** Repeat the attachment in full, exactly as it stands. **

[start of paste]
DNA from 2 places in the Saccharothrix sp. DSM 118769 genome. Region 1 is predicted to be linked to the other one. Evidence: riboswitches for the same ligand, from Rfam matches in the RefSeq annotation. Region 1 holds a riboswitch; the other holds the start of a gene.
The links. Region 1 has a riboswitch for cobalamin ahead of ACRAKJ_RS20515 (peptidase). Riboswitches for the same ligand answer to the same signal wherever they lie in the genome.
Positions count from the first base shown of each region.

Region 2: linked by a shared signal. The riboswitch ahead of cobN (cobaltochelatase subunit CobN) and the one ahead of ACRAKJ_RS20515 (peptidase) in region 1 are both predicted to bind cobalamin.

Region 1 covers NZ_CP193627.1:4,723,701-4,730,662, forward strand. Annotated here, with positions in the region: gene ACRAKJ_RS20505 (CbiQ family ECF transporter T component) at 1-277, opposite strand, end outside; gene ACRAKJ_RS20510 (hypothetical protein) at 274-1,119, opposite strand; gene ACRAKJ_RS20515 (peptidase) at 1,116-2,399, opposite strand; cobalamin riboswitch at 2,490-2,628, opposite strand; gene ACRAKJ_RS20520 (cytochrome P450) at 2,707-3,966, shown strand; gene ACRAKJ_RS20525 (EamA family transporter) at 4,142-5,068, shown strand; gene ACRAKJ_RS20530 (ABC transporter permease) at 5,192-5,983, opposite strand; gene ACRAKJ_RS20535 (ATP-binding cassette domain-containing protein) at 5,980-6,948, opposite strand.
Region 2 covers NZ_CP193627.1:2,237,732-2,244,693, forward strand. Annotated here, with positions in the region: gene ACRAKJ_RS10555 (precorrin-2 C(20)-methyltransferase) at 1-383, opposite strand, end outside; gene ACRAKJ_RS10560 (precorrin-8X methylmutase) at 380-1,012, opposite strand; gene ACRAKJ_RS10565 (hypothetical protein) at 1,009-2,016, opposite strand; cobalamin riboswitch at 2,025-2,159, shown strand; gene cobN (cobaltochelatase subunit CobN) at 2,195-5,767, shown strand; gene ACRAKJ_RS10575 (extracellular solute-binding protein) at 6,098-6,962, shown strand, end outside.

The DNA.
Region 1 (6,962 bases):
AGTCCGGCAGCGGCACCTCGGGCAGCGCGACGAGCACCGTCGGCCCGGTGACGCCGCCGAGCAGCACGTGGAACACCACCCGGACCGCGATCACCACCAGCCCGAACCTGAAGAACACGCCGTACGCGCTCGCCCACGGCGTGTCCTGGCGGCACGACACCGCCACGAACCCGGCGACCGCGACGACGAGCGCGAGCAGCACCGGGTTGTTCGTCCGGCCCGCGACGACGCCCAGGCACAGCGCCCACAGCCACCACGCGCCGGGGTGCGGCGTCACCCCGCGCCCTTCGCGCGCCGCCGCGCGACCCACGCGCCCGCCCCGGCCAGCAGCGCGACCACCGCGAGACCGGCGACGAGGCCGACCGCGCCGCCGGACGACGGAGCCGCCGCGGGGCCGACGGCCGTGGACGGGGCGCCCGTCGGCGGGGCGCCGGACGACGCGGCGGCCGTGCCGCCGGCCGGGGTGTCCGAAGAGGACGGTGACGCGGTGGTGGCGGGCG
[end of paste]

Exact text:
DNA from 2 places in the Saccharothrix sp. DSM 118769 genome. Region 1 is predicted to be linked to the other one. Evidence: riboswitches for the same ligand, from Rfam matches in the RefSeq annotation. Region 1 holds a riboswitch; the other holds the start of a gene.
The links. Region 1 has a riboswitch for cobalamin ahead of ACRAKJ_RS20515 (peptidase). Riboswitches for the same ligand answer to the same signal wherever they lie in the genome.
Positions count from the first base shown of each region.

Region 2: linked by a shared signal. The riboswitch ahead of cobN (cobaltochelatase subunit CobN) and the one ahead of ACRAKJ_RS20515 (peptidase) in region 1 are both predicted to bind cobalamin.

Region 1 covers NZ_CP193627.1:4,723,701-4,730,662, forward strand. Annotated here, with positions in the region: gene ACRAKJ_RS20505 (CbiQ family ECF transporter T component) at 1-277, opposite strand, end outside; gene ACRAKJ_RS20510 (hypothetical protein) at 274-1,119, opposite strand; gene ACRAKJ_RS20515 (peptidase) at 1,116-2,399, opposite strand; cobalamin riboswitch at 2,490-2,628, opposite strand; gene ACRAKJ_RS20520 (cytochrome P450) at 2,707-3,966, shown strand; gene ACRAKJ_RS20525 (EamA family transporter) at 4,142-5,068, shown strand; gene ACRAKJ_RS20530 (ABC transporter permease) at 5,192-5,983, opposite strand; gene ACRAKJ_RS20535 (ATP-binding cassette domain-containing protein) at 5,980-6,948, opposite strand.
Region 2 covers NZ_CP193627.1:2,237,732-2,244,693, forward strand. Annotated here, with positions in the region: gene ACRAKJ_RS10555 (precorrin-2 C(20)-methyltransferase) at 1-383, opposite strand, end outside; gene ACRAKJ_RS10560 (precorrin-8X methylmutase) at 380-1,012, opposite strand; gene ACRAKJ_RS10565 (hypothetical protein) at 1,009-2,016, opposite strand; cobalamin riboswitch at 2,025-2,159, shown strand; gene cobN (cobaltochelatase subunit CobN) at 2,195-5,767, shown strand; gene ACRAKJ_RS10575 (extracellular solute-binding protein) at 6,098-6,962, shown strand, end outside.

The DNA.
Region 1 (6,962 bases):
AGTCCGGCAGCGGCACCTCGGGCAGCGCGACGAGCACCGTCGGCCCGGTGACGCCGCCGAGCAGCACGTGGAACACCACCCGGACCGCGATCACCACCAGCCCGAACCTGAAGAACACGCCGTACGCGCTCGCCCACGGCGTGTCCTGGCGGCACGACACCGCCACGAACCCGGCGACCGCGACGACGAGCGCGAGCAGCACCGGGTTGTTCGTCCGGCCCGCGACGACGCCCAGGCACAGCGCCCACAGCCACCACGCGCCGGGGTGCGGCGTCACCCCGCGCCCTTCGCGCGCCGCCGCGCGACCCACGCGCCCGCCCCGGCCAGCAGCGCGACCACCGCGAGACCGGCGACGAGGCCGACCGCGCCGCCGGACGACGGAGCCGCCGCGGGGCCGACGGCCGTGGACGGGGCGCCCGTCGGCGGGGCGCCGGACGACGCGGCGGCCGTGCCGCCGGCCGGGGTGTCCGAAGAGGACGGTGACGCGGTGGTGGCGGGCG